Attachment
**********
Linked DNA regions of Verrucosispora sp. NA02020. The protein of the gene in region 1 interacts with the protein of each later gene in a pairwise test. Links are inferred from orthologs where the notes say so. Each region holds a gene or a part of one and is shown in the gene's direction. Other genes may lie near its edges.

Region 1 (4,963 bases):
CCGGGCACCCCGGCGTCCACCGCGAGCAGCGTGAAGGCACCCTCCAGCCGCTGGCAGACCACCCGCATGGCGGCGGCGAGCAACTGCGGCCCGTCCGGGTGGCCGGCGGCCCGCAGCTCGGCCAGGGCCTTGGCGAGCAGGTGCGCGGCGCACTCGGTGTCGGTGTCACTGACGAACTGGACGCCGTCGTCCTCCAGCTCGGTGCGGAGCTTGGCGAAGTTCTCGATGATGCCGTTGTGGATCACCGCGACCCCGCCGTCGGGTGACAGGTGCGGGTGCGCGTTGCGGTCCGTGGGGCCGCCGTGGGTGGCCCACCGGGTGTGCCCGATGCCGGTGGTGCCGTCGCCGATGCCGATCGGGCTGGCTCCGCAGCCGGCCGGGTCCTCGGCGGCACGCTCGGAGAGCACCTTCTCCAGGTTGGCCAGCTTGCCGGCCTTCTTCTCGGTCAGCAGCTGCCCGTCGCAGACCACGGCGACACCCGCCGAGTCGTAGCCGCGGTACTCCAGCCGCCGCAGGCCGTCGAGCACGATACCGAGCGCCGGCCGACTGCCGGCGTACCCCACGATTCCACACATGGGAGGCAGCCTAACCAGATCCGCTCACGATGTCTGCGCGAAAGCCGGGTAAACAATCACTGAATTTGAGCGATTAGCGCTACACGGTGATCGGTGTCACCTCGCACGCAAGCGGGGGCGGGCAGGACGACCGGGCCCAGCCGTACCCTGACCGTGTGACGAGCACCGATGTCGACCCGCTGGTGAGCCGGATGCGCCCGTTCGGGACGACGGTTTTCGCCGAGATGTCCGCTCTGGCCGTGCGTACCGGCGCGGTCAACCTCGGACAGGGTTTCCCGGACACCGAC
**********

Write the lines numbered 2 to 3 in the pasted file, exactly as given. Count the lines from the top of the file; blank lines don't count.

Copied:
Region 1 (4,963 bases):
CCGGGCACCCCGGCGTCCACCGCGAGCAGCGTGAAGGCACCCTCCAGCCGCTGGCAGACCACCCGCATGGCGGCGGCGAGCAACTGCGGCCCGTCCGGGTGGCCGGCGGCCCGCAGCTCGGCCAGGGCCTTGGCGAGCAGGTGCGCGGCGCACTCGGTGTCGGTGTCACTGACGAACTGGACGCCGTCGTCCTCCAGCTCGGTGCGGAGCTTGGCGAAGTTCTCGATGATGCCGTTGTGGATCACCGCGACCCCGCCGTCGGGTGACAGGTGCGGGTGCGCGTTGCGGTCCGTGGGGCCGCCGTGGGTGGCCCACCGGGTGTGCCCGATGCCGGTGGTGCCGTCGCCGATGCCGATCGGGCTGGCTCCGCAGCCGGCCGGGTCCTCGGCGGCACGCTCGGAGAGCACCTTCTCCAGGTTGGCCAGCTTGCCGGCCTTCTTCTCGGTCAGCAGCTGCCCGTCGCAGACCACGGCGACACCCGCCGAGTCGTAGCCGCGGTACTCCAGCCGCCGCAGGCCGTCGAGCACGATACCGAGCGCCGGCCGACTGCCGGCGTACCCCACGATTCCACACATGGGAGGCAGCCTAACCAGATCCGCTCACGATGTCTGCGCGAAAGCCGGGTAAACAATCACTGAATTTGAGCGATTAGCGCTACACGGTGATCGGTGTCACCTCGCACGCAAGCGGGGGCGGGCAGGACGACCGGGCCCAGCCGTACCCTGACCGTGTGACGAGCACCGATGTCGACCCGCTGGTGAGCCGGATGCGCCCGTTCGGGACGACGGTTTTCGCCGAGATGTCCGCTCTGGCCGTGCGTACCGGCGCGGTCAACCTCGGACAGGGTTTCCCGGACACCGAC